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Filgas leaves teaching after 40 rewarding years

Posted on June 29, 2017 by Taber Times
ART MENTOR: Tom Filgas (right) shows (left to right) Ryker Zuidhof, Gracia Eusebio and Vickie Dueck how to fold origami frogs during his second last day at L.T. Westlake Fine Arts Elementary School. After teaching for four decades, with the majority of them at Westlake, Filgas is ready to retire. TIMES PHOTO BY NIKKI JAMIESON

By Nikki Jamieson
Taber Times
njamieson@tabertimes.com

A long time fixture at L.T. Westlake Fine Arts Elementary School is leaving his class room behind.

After 40 years in the teaching profession, Tom Filgas is retiring.

“I said I would retire after 40 years – that was my goal,” said Filgas, adding he would like some time to himself. “I’ve had a very full career, I’ve enjoyed my career immensely. I still enjoy my career, working with young people and parents and staff. And after 40 years, I think I’ve given the best service I can to the students, and I would like to move on with my life a little bit.”

Filgas was inspired by teachers through elementary and high school, and decided on the career path for himself as he wanted to help people.

Filgas first began teaching at Vauxhall Elementary School 40 years ago. After three years there, he transferred over to L.T. Westlake Elementary School in Taber to teach, where he began as vice-principal.

During his tenure at the school, he taught grades 5 and 6 until the Grade 6 students moved into another school, after which he taught the Grade 5 class.

“This is my second home.”

The most radical change in the teaching profession over the years is the technology used. When he first started, they didn’t have computers in the classroom. Nowadays, there is Wifi in classrooms and kids using gadgets like iPads to assist them with their school work.

“It’s advanced quite a bit,” said Filgas. “In the future, I’d like to imagine that classrooms will be changing even more, where they can walk into a classroom, if they’re studying a particular country, or a biome or something, they can walk in and have a hologram project the whole thing around the room, so the students are in the scene they’re talking about.”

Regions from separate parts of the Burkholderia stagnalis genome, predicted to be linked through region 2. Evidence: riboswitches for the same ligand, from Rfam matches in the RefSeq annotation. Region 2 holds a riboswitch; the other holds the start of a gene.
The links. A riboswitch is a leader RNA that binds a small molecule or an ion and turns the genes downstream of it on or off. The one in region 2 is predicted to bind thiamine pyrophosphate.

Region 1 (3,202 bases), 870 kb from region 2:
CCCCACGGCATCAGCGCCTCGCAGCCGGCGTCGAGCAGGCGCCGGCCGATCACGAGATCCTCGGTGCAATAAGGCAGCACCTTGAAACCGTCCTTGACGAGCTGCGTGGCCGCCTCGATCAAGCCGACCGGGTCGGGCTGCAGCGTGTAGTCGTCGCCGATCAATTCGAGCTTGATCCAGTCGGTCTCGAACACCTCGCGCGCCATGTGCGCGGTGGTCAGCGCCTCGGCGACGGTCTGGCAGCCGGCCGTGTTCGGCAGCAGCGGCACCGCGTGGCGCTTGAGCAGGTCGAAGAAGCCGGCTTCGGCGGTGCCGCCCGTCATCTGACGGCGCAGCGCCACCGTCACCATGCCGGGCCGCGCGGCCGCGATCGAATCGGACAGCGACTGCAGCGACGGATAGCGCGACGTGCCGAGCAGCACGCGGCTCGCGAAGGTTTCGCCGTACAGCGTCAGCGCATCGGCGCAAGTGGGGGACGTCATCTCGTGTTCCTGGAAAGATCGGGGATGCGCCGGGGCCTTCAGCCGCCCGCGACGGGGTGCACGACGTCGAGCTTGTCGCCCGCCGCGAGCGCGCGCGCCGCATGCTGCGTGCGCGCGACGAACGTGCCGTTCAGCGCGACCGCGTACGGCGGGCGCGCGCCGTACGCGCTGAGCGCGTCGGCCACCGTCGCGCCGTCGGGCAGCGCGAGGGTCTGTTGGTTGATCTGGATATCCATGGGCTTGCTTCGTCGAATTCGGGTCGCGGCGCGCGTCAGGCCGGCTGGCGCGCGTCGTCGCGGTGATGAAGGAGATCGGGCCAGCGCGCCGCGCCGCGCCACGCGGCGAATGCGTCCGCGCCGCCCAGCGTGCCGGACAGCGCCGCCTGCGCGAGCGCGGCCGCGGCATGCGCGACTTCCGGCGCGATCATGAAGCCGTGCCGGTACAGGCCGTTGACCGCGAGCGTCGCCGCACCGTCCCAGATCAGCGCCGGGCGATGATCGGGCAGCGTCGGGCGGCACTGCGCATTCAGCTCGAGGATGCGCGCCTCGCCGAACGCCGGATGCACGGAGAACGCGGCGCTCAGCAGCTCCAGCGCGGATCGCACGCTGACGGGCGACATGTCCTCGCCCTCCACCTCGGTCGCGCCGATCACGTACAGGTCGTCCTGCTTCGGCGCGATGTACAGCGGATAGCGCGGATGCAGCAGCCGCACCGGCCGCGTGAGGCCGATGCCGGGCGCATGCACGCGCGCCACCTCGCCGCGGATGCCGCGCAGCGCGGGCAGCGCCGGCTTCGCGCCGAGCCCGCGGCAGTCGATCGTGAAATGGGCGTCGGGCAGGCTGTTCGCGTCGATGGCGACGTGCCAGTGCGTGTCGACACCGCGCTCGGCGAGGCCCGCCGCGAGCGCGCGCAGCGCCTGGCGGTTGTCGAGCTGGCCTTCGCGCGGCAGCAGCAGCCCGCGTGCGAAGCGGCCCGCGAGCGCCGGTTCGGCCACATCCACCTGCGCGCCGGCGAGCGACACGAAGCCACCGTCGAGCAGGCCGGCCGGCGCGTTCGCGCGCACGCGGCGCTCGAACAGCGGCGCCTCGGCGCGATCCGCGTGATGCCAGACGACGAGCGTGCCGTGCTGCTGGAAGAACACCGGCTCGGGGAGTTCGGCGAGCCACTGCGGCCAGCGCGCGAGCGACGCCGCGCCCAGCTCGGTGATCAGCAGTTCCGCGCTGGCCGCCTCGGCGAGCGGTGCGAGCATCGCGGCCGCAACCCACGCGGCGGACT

Despite the passage of time, not a lot of things at Westlake have changed. Filgas said that throughout the years, the school has maintained a family atmosphere, a close knit staff and a focus on putting the students first.

“We’ve always been a bit of a fine arts school, because we’ve always done music and art and those kinds of things in our classes, so the transition change from a school, as it was, into its designation as a fine arts elementary school was quite easy for us I would say.”

Westlake became a fine arts school at the beginning of its 2013/14 school year, allowing the school to place a heavy emphasis on arts in it’s curriculum, introducing topics such as violin and guitar lessons.

Although they are still striking a balance between the arts and core subjects, Filgas says it has been fairly easy bringing the arts into their core subjects, citing math as an example.

“I had the students do an activity where they did their initials on folded paper, that was folded into four pieces, and then they moved that around, so they were doing slides, slips, turns, integrating the math into the art and vice versa,” said Filgas. “It looks like a picture, and you really have to study it to realize that picture is actually somebody’s initials.”

Filgas has enjoyed working on the guitar and recorder with students, and doing collaborative and enrichment projects with his students. He recalls one project he had done with another teacher several years ago to teach students a writing process called PDEP (Prewriting, Drafting, Editing and Publishing). Grades 5 and 3 students would form groups, with Grade 5 students acting as the leaders. By the end of the project, the students would have ended up writing 16-20 page books which they published.

“By doing that, the students go to know each other very well, and in some cases we had families where the siblings who were in the same family would do homework together, which parents commented was a really positive experience for both of them.”

Filgas advises that new teachers should not just jump on every education band wagon when it comes to teaching — especially as there is so many changes coming — but to find what works with their teaching style, adapting and changing as they continue in the profession.

He also cautions about being careful to not burn out, as he has seen a lot of teachers in their first three to five years of teaching lose their passion for it.

He recommends that new teachers look into mentoring programs with more experienced teachers, as they can help prevent the burn out.

Filgas’ last day was on Friday, June 23, and his last duty will be to ensure his students have a good send off.

Once his classroom is cleaned out, he plans to get in some relaxing and cycling time this summer. He has several projects he would like to work on, and he would like to learn how to play the violin himself, as the PAC committee gave him one as a going away present.

That doesn’t mean that he will be gone from the school forever; Filgas says he does plan on visiting the school.

“I wish the Westlake school and the students the best in the future, and I think things will (go) very well here,” said Filgas. “I look forward to seeing what happens at this school in the future.”

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